As of February 2012, governments have been overthrown in four countries. Tunisian President Zine El Abidine Ben Ali fled to Saudi Arabia on 14 January 2011 following the Tunisian revolution protests. In Egypt, President Hosni Mubarak resigned on 11 February 2011 after 18 days of massive protests, ending his 30-year presidency. The Libyan leader Muammar Gaddafi was overthrown on 23 August 2011, after the National Transitional Council (NTC) took control of Bab al-Azizia. He was killed on 20 October 2011, in his hometown of Sirte after the NTC took control of the city. Yemeni President Ali Abdullah Saleh signed the GCC power-transfer deal in which a presidential election was held, resulting in his successor Abd al-Rab Mansur al-Hadi formally replacing him as the president of Yemen on 27 February 2012, in exchange for immunity from prosecution.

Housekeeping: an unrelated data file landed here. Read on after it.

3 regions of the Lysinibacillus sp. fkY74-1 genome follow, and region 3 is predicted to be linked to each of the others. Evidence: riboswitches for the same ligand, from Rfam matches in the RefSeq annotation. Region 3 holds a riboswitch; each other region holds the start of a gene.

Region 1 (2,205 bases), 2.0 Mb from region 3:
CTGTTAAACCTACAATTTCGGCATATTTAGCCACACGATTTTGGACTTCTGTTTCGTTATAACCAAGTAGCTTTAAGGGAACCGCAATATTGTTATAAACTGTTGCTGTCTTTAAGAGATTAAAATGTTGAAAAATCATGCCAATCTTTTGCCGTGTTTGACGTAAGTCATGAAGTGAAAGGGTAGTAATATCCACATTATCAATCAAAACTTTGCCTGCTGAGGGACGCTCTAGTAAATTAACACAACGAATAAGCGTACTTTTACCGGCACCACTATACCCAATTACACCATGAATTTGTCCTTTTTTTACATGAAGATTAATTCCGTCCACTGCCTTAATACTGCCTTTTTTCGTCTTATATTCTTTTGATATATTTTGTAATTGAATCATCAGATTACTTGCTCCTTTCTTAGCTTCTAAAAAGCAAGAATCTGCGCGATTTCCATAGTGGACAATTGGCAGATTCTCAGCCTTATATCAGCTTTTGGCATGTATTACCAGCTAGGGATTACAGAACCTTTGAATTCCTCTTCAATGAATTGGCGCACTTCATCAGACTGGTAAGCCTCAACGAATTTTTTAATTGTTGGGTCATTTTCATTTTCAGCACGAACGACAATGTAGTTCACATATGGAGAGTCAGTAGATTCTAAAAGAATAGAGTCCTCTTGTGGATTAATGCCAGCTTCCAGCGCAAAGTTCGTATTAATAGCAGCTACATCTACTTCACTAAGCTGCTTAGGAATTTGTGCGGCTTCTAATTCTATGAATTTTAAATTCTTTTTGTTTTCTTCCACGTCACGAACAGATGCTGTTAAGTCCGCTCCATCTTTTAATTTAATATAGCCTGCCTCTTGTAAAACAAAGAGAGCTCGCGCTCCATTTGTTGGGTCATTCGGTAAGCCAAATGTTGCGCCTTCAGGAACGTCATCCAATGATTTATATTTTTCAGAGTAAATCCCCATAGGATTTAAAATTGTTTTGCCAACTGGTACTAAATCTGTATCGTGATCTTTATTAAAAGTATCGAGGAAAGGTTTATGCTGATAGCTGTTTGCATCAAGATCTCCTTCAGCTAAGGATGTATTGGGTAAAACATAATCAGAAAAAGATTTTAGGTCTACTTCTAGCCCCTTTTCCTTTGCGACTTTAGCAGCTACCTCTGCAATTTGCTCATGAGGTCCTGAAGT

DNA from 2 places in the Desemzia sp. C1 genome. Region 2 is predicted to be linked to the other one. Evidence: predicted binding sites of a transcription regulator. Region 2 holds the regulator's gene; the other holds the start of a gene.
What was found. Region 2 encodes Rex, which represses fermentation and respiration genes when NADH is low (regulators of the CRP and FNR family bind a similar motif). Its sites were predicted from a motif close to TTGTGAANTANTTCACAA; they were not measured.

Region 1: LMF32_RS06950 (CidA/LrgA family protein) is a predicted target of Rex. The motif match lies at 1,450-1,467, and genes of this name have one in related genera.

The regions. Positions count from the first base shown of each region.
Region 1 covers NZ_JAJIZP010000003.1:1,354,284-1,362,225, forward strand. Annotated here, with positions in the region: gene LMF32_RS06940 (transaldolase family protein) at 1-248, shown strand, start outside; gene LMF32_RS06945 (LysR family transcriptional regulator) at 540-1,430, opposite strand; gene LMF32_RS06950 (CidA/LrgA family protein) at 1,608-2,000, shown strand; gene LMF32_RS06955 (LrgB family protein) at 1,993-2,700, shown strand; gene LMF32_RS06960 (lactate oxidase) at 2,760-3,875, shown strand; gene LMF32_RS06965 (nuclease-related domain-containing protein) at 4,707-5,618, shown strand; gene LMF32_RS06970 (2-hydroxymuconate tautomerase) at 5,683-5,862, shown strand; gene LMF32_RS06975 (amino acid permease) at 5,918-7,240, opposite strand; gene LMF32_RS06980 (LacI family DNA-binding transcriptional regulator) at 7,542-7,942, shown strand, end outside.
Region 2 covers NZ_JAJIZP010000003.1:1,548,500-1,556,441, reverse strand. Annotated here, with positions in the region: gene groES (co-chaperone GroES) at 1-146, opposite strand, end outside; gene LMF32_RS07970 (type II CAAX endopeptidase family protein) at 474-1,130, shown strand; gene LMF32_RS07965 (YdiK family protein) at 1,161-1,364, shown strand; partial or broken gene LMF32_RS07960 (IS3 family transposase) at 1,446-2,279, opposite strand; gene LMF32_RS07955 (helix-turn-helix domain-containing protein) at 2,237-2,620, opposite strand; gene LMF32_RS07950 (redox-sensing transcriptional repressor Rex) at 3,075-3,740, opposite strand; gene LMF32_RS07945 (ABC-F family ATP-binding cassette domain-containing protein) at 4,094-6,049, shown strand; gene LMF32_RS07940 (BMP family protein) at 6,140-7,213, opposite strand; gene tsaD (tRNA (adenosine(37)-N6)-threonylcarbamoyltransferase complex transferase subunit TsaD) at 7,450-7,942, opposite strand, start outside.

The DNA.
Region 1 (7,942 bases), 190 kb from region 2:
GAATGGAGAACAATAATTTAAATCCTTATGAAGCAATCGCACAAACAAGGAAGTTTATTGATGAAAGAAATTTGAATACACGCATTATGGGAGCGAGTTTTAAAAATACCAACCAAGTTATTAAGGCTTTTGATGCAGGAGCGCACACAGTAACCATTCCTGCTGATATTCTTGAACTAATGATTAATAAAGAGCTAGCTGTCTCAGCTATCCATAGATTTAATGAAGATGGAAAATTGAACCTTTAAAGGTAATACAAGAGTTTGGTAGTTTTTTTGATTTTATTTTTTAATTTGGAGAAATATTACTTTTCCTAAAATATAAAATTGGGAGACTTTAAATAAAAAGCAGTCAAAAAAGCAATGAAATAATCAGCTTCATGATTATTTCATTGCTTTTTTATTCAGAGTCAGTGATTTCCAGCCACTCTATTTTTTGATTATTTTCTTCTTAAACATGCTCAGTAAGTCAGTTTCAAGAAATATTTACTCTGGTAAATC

During this period of regional unrest, several leaders announced their intentions to step down at the end of their current terms. Sudanese President Omar al-Bashir announced that he would not seek re-election in 2015, as did Iraqi Prime Minister Nouri al-Maliki, whose term ends in 2014, although there have been increasingly violent demonstrations demanding his immediate resignation. Protests in Jordan have also caused the sacking of two successive governments by King Abdullah.
The geopolitical implications of the protests have drawn global attention, including the suggestion that some protesters may be nominated for the 2011 Nobel Peace Prize. Tawakel Karman from Yemen was one of the three laureates of the 2011 Nobel Peace Prize as a prominent leader in the Arab Spring. In December 2011, Time magazine named “The Protester” its “Person of the Year”. Another award was noted when the Spanish photographer Samuel Aranda won the 2011 World Press Photo award for his image of a Yemeni woman holding an injured family member, taken during the civil uprising in Yemen on 15 October 2011.